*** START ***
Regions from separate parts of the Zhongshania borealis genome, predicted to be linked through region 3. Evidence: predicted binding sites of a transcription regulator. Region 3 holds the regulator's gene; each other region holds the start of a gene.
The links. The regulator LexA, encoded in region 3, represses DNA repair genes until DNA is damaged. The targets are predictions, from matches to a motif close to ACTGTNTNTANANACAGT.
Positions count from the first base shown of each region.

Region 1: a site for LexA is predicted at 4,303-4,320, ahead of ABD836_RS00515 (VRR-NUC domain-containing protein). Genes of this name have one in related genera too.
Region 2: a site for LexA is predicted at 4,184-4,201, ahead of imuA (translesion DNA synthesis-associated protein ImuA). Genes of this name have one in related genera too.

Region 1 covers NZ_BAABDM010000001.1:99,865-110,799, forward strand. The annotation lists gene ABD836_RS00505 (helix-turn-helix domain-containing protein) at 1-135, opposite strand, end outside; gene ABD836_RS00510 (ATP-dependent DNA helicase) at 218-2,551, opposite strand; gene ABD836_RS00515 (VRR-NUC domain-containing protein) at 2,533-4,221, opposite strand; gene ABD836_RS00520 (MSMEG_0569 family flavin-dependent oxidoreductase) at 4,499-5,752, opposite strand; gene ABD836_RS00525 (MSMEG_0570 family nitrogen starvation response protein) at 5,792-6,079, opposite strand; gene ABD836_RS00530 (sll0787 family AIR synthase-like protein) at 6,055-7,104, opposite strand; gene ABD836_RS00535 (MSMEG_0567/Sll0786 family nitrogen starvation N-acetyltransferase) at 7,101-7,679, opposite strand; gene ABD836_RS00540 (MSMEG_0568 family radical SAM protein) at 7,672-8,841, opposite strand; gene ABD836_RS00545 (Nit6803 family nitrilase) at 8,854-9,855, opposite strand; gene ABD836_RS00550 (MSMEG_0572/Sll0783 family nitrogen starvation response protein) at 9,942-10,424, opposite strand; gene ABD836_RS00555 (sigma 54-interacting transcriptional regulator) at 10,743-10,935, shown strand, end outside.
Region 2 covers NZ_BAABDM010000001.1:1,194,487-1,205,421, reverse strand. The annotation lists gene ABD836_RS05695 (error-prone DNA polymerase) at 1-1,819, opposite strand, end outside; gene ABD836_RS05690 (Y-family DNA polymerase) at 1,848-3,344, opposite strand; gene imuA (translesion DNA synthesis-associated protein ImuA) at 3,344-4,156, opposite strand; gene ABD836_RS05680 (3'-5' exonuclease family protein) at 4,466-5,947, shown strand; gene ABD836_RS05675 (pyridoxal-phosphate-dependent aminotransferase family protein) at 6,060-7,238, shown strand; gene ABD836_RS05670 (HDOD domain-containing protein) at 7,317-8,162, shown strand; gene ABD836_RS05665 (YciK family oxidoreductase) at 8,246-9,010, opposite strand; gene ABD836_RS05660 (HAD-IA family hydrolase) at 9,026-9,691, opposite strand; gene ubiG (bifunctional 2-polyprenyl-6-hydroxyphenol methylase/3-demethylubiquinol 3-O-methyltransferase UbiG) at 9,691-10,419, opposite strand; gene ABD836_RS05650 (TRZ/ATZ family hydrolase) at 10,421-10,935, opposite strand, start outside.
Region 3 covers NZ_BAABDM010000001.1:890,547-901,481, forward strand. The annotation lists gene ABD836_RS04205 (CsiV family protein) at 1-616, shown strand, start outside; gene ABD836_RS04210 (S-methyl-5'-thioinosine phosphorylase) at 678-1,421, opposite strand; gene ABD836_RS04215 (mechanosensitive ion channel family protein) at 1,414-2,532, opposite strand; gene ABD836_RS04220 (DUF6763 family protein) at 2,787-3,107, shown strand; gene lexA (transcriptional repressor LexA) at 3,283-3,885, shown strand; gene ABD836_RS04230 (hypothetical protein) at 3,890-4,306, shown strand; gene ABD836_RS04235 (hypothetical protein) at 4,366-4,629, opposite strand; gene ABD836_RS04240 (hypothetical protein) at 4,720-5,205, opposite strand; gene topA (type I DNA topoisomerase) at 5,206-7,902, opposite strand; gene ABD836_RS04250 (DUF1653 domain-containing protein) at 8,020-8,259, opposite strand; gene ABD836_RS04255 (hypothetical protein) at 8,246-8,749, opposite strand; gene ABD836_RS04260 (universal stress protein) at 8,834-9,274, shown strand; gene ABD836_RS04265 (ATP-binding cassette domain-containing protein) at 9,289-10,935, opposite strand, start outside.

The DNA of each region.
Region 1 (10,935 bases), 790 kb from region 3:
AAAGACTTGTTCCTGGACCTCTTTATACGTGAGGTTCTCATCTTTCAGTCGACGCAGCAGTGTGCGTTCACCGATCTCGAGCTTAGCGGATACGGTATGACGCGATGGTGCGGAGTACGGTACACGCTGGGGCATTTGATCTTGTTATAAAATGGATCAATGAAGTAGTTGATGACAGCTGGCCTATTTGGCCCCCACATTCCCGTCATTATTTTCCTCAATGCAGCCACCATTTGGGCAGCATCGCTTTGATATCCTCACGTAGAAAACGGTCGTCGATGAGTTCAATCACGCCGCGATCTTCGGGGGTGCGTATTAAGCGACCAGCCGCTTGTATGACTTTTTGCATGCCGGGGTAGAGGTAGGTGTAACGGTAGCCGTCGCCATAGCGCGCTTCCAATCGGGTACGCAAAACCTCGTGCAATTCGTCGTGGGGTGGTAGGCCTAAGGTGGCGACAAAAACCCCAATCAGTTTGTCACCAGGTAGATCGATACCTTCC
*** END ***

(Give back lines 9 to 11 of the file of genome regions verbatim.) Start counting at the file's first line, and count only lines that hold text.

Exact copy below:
The DNA of each region.
Region 1 (10,935 bases), 790 kb from region 3:
AAAGACTTGTTCCTGGACCTCTTTATACGTGAGGTTCTCATCTTTCAGTCGACGCAGCAGTGTGCGTTCACCGATCTCGAGCTTAGCGGATACGGTATGACGCGATGGTGCGGAGTACGGTACACGCTGGGGCATTTGATCTTGTTATAAAATGGATCAATGAAGTAGTTGATGACAGCTGGCCTATTTGGCCCCCACATTCCCGTCATTATTTTCCTCAATGCAGCCACCATTTGGGCAGCATCGCTTTGATATCCTCACGTAGAAAACGGTCGTCGATGAGTTCAATCACGCCGCGATCTTCGGGGGTGCGTATTAAGCGACCAGCCGCTTGTATGACTTTTTGCATGCCGGGGTAGAGGTAGGTGTAACGGTAGCCGTCGCCATAGCGCGCTTCCAATCGGGTACGCAAAACCTCGTGCAATTCGTCGTGGGGTGGTAGGCCTAAGGTGGCGACAAAAACCCCAATCAGTTTGTCACCAGGTAGATCGATACCTTCC